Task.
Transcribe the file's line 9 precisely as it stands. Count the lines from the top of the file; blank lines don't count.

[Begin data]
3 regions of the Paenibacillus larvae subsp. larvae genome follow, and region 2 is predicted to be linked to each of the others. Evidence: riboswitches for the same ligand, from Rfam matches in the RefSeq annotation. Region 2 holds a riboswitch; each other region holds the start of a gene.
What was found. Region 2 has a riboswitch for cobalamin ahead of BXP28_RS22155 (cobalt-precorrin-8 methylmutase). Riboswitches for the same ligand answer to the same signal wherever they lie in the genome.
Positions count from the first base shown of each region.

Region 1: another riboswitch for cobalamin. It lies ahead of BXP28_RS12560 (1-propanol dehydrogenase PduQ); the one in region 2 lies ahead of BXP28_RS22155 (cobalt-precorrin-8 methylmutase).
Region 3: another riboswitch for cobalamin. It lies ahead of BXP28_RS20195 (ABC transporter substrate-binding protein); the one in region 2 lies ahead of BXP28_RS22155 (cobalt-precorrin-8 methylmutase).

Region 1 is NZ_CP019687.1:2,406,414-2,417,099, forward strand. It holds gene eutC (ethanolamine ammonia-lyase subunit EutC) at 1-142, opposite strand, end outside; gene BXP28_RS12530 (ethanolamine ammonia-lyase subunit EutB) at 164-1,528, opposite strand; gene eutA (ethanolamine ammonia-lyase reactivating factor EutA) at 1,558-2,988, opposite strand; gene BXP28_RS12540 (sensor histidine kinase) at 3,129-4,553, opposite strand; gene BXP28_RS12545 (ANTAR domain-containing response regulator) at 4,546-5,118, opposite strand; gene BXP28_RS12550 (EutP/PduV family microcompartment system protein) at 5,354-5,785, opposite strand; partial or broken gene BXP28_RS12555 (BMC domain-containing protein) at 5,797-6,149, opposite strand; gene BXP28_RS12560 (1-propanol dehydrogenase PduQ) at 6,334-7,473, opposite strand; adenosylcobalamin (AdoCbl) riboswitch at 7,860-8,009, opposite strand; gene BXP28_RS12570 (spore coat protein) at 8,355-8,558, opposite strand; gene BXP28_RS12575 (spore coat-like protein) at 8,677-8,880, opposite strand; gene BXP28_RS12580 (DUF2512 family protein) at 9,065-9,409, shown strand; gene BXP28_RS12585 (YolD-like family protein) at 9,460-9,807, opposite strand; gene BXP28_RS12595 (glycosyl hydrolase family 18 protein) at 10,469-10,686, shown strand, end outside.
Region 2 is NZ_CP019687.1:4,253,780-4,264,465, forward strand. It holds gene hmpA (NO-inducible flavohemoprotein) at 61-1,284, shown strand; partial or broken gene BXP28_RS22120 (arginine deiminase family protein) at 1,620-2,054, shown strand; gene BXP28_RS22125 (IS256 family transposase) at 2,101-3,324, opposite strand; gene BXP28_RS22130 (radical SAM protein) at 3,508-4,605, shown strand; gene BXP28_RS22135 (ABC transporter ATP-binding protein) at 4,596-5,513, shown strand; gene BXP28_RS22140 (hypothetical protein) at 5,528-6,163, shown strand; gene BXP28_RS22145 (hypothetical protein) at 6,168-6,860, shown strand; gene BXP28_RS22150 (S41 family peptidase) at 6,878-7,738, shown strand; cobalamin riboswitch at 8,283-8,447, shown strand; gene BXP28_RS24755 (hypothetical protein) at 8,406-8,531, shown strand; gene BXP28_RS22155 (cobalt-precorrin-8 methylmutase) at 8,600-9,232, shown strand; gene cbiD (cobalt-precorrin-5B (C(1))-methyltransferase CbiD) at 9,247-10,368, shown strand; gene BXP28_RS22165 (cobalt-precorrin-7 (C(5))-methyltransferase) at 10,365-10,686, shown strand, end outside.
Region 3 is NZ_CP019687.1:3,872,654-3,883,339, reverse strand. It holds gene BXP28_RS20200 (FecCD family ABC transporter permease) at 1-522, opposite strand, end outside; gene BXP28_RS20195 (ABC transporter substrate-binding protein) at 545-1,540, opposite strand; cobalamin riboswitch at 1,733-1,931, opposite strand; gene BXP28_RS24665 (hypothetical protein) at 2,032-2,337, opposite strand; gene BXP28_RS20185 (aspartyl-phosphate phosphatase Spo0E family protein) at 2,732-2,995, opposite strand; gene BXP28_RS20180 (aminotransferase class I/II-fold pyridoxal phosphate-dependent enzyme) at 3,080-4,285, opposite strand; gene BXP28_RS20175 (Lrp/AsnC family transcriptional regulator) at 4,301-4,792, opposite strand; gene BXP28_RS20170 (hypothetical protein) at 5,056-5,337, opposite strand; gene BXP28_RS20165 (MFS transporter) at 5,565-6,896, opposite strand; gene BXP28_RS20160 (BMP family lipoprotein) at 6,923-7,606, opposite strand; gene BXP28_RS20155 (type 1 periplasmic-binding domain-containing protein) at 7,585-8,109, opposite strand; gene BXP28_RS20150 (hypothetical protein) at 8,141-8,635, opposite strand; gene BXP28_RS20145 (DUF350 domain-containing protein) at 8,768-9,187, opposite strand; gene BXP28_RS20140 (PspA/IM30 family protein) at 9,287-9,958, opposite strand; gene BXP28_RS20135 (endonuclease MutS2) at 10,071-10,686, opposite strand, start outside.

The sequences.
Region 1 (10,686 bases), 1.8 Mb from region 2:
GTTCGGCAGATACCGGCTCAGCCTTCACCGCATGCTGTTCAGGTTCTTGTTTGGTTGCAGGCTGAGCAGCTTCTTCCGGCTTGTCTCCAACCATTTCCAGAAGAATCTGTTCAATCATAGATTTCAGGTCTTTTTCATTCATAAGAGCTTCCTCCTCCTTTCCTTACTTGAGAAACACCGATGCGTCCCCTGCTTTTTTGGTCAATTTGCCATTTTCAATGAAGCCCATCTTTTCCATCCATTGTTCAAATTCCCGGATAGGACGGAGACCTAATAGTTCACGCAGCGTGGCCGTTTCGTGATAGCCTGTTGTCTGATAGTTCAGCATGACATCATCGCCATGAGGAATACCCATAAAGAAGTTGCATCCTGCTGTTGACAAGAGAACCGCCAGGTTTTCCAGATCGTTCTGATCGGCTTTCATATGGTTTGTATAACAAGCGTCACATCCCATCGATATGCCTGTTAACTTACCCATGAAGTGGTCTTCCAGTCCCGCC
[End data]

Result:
The sequences.